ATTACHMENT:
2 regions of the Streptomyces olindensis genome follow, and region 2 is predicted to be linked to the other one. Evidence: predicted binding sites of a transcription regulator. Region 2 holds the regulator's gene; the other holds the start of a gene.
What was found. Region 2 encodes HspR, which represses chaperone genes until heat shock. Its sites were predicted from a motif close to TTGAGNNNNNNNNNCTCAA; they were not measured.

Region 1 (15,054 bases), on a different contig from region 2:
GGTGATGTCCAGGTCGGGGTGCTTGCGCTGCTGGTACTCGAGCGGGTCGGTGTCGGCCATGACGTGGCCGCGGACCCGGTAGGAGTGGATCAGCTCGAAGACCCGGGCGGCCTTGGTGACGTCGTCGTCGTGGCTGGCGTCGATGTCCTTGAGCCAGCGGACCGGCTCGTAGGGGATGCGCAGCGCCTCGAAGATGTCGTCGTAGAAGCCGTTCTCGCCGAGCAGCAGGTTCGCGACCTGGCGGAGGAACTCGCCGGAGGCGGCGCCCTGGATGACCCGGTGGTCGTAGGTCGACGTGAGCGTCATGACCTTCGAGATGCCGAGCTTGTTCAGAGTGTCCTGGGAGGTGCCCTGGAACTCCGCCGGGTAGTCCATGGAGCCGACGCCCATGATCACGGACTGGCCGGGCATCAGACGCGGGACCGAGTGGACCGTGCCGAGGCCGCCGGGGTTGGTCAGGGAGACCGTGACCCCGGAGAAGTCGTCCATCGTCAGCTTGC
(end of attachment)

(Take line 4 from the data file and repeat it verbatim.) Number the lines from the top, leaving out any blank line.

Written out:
GGTGATGTCCAGGTCGGGGTGCTTGCGCTGCTGGTACTCGAGCGGGTCGGTGTCGGCCATGACGTGGCCGCGGACCCGGTAGGAGTGGATCAGCTCGAAGACCCGGGCGGCCTTGGTGACGTCGTCGTCGTGGCTGGCGTCGATGTCCTTGAGCCAGCGGACCGGCTCGTAGGGGATGCGCAGCGCCTCGAAGATGTCGTCGTAGAAGCCGTTCTCGCCGAGCAGCAGGTTCGCGACCTGGCGGAGGAACTCGCCGGAGGCGGCGCCCTGGATGACCCGGTGGTCGTAGGTCGACGTGAGCGTCATGACCTTCGAGATGCCGAGCTTGTTCAGAGTGTCCTGGGAGGTGCCCTGGAACTCCGCCGGGTAGTCCATGGAGCCGACGCCCATGATCACGGACTGGCCGGGCATCAGACGCGGGACCGAGTGGACCGTGCCGAGGCCGCCGGGGTTGGTCAGGGAGACCGTGACCCCGGAGAAGTCGTCCATCGTCAGCTTGC